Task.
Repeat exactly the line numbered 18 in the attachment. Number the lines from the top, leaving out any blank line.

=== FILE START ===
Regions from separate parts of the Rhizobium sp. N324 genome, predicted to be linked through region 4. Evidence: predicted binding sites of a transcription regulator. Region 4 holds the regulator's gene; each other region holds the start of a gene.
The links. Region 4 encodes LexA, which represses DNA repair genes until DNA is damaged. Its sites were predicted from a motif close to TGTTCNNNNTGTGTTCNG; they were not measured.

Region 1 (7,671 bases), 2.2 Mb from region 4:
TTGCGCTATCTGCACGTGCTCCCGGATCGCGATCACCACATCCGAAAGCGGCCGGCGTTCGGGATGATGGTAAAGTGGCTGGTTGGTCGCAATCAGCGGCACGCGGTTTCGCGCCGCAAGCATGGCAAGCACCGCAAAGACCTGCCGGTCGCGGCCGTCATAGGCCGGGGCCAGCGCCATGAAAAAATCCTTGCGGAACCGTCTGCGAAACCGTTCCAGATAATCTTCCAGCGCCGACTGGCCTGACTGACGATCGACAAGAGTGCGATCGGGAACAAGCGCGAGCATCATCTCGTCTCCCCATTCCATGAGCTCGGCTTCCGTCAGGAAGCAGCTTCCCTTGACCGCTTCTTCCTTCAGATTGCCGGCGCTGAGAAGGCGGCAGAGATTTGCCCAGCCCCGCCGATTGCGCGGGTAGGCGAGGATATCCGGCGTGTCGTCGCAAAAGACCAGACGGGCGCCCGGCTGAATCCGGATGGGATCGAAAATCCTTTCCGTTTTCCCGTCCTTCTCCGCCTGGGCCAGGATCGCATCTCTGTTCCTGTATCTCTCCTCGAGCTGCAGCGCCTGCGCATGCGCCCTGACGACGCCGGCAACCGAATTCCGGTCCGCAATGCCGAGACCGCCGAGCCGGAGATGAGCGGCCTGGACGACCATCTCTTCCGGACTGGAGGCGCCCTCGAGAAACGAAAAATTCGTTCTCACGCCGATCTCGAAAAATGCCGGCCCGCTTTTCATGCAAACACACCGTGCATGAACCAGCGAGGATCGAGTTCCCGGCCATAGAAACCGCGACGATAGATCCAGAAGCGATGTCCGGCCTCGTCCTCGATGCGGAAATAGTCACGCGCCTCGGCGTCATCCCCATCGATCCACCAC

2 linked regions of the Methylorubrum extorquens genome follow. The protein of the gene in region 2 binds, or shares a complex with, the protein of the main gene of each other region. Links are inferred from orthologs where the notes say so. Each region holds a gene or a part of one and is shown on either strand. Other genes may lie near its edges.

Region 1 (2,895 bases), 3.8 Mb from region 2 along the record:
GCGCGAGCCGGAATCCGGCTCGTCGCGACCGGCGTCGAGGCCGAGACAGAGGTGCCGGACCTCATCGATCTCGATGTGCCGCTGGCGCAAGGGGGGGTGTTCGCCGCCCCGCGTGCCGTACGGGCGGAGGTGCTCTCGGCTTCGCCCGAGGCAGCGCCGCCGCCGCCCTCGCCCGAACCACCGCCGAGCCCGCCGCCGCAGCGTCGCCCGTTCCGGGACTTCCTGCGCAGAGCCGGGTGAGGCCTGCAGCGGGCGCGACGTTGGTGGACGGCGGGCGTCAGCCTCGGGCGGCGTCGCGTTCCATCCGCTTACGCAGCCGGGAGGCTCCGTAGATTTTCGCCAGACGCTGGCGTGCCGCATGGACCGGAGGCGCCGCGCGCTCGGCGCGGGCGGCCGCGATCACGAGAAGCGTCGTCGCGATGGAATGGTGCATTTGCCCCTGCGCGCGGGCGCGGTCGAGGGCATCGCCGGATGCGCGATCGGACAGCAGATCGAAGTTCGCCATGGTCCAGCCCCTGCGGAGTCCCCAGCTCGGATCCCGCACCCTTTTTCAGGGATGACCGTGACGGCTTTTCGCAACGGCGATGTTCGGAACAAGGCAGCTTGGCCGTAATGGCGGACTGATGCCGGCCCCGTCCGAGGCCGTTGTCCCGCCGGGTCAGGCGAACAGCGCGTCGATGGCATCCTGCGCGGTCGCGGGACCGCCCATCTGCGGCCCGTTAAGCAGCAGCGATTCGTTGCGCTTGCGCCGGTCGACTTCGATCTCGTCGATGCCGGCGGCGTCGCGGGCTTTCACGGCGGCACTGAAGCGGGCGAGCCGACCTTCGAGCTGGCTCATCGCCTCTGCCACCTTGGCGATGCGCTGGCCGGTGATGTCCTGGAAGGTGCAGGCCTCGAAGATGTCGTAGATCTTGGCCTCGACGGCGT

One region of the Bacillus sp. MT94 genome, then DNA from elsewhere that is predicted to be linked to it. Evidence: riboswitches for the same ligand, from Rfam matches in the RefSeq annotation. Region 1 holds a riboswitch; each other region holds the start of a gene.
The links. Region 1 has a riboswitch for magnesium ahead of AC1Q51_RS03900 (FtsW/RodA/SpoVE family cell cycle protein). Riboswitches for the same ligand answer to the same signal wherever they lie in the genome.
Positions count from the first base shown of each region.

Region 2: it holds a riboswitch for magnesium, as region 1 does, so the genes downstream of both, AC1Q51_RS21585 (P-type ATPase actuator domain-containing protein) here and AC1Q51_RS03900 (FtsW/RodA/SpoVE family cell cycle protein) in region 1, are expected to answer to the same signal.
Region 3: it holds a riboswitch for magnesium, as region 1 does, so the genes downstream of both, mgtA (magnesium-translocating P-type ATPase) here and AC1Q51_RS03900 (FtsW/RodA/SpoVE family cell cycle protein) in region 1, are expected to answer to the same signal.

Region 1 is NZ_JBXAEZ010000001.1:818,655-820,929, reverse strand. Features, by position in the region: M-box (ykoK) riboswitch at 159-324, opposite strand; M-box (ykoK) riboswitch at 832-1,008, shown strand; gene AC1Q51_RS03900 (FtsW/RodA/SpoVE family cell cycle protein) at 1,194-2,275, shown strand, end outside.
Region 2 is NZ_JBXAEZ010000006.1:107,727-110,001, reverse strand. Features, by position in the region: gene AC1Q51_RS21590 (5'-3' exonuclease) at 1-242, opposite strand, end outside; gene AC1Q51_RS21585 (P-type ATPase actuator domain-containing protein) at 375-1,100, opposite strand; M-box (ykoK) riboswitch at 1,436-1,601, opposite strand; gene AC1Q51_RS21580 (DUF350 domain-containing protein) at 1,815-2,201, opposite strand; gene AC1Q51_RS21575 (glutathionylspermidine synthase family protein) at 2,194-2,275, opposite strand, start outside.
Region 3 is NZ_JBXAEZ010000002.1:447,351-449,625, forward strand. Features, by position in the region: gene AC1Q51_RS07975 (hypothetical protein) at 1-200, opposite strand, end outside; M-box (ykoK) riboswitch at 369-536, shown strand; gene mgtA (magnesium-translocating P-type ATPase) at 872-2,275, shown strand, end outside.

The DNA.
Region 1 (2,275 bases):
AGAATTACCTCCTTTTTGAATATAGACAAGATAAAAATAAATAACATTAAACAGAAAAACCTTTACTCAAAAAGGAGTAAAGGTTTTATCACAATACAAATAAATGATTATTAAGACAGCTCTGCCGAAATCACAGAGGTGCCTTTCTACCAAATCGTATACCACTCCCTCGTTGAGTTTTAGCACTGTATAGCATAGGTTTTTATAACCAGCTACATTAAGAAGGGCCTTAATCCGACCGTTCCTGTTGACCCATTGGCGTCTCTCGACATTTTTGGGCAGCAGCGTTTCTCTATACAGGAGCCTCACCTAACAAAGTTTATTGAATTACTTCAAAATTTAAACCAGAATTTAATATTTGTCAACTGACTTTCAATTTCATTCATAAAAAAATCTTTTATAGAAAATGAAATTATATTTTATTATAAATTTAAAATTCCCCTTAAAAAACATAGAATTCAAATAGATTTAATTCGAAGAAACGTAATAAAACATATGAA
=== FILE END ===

AGAATTACCTCCTTTTTGAATATAGACAAGATAAAAATAAATAACATTAAACAGAAAAACCTTTACTCAAAAAGGAGTAAAGGTTTTATCACAATACAAATAAATGATTATTAAGACAGCTCTGCCGAAATCACAGAGGTGCCTTTCTACCAAATCGTATACCACTCCCTCGTTGAGTTTTAGCACTGTATAGCATAGGTTTTTATAACCAGCTACATTAAGAAGGGCCTTAATCCGACCGTTCCTGTTGACCCATTGGCGTCTCTCGACATTTTTGGGCAGCAGCGTTTCTCTATACAGGAGCCTCACCTAACAAAGTTTATTGAATTACTTCAAAATTTAAACCAGAATTTAATATTTGTCAACTGACTTTCAATTTCATTCATAAAAAAATCTTTTATAGAAAATGAAATTATATTTTATTATAAATTTAAAATTCCCCTTAAAAAACATAGAATTCAAATAGATTTAATTCGAAGAAACGTAATAAAACATATGAA